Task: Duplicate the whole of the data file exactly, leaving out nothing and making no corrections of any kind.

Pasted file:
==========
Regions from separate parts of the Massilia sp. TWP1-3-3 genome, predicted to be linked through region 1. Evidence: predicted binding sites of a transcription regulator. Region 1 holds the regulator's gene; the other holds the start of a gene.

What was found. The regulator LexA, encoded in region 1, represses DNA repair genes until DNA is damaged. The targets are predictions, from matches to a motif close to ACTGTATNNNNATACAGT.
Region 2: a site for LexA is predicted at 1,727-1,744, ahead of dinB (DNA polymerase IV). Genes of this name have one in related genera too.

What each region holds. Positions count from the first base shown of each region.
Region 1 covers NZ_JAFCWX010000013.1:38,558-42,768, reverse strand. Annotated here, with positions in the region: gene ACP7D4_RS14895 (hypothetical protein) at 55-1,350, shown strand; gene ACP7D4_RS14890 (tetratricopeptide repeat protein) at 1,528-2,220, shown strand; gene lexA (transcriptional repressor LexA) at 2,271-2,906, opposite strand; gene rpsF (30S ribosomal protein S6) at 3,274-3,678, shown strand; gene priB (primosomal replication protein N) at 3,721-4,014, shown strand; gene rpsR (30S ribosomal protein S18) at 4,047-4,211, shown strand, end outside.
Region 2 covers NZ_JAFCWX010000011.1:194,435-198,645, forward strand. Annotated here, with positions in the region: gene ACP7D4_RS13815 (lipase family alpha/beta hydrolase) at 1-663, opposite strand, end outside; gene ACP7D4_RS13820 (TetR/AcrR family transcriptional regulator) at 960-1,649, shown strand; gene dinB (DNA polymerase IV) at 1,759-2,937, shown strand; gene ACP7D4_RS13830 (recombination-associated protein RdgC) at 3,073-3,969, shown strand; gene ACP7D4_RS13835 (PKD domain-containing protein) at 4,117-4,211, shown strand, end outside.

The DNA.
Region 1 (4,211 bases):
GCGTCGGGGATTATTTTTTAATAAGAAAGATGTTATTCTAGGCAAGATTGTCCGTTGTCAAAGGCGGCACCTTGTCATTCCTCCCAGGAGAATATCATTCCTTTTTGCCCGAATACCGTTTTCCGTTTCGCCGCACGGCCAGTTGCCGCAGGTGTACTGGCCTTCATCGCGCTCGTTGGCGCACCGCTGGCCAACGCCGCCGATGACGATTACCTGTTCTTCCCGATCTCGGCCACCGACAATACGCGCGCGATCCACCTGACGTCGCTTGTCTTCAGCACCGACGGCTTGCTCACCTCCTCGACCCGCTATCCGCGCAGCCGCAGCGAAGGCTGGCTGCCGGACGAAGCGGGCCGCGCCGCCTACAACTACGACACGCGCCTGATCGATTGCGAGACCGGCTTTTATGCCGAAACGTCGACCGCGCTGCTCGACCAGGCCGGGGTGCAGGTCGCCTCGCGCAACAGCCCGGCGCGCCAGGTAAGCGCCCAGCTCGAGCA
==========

Regions from separate parts of the Massilia sp. TWP1-3-3 genome, predicted to be linked through region 1. Evidence: predicted binding sites of a transcription regulator. Region 1 holds the regulator's gene; the other holds the start of a gene.

What was found. The regulator LexA, encoded in region 1, represses DNA repair genes until DNA is damaged. The targets are predictions, from matches to a motif close to ACTGTATNNNNATACAGT.
Region 2: a site for LexA is predicted at 1,727-1,744, ahead of dinB (DNA polymerase IV). Genes of this name have one in related genera too.

What each region holds. Positions count from the first base shown of each region.
Region 1 covers NZ_JAFCWX010000013.1:38,558-42,768, reverse strand. Annotated here, with positions in the region: gene ACP7D4_RS14895 (hypothetical protein) at 55-1,350, shown strand; gene ACP7D4_RS14890 (tetratricopeptide repeat protein) at 1,528-2,220, shown strand; gene lexA (transcriptional repressor LexA) at 2,271-2,906, opposite strand; gene rpsF (30S ribosomal protein S6) at 3,274-3,678, shown strand; gene priB (primosomal replication protein N) at 3,721-4,014, shown strand; gene rpsR (30S ribosomal protein S18) at 4,047-4,211, shown strand, end outside.
Region 2 covers NZ_JAFCWX010000011.1:194,435-198,645, forward strand. Annotated here, with positions in the region: gene ACP7D4_RS13815 (lipase family alpha/beta hydrolase) at 1-663, opposite strand, end outside; gene ACP7D4_RS13820 (TetR/AcrR family transcriptional regulator) at 960-1,649, shown strand; gene dinB (DNA polymerase IV) at 1,759-2,937, shown strand; gene ACP7D4_RS13830 (recombination-associated protein RdgC) at 3,073-3,969, shown strand; gene ACP7D4_RS13835 (PKD domain-containing protein) at 4,117-4,211, shown strand, end outside.

The DNA.
Region 1 (4,211 bases):
GCGTCGGGGATTATTTTTTAATAAGAAAGATGTTATTCTAGGCAAGATTGTCCGTTGTCAAAGGCGGCACCTTGTCATTCCTCCCAGGAGAATATCATTCCTTTTTGCCCGAATACCGTTTTCCGTTTCGCCGCACGGCCAGTTGCCGCAGGTGTACTGGCCTTCATCGCGCTCGTTGGCGCACCGCTGGCCAACGCCGCCGATGACGATTACCTGTTCTTCCCGATCTCGGCCACCGACAATACGCGCGCGATCCACCTGACGTCGCTTGTCTTCAGCACCGACGGCTTGCTCACCTCCTCGACCCGCTATCCGCGCAGCCGCAGCGAAGGCTGGCTGCCGGACGAAGCGGGCCGCGCCGCCTACAACTACGACACGCGCCTGATCGATTGCGAGACCGGCTTTTATGCCGAAACGTCGACCGCGCTGCTCGACCAGGCCGGGGTGCAGGTCGCCTCGCGCAACAGCCCGGCGCGCCAGGTAAGCGCCCAGCTCGAGCA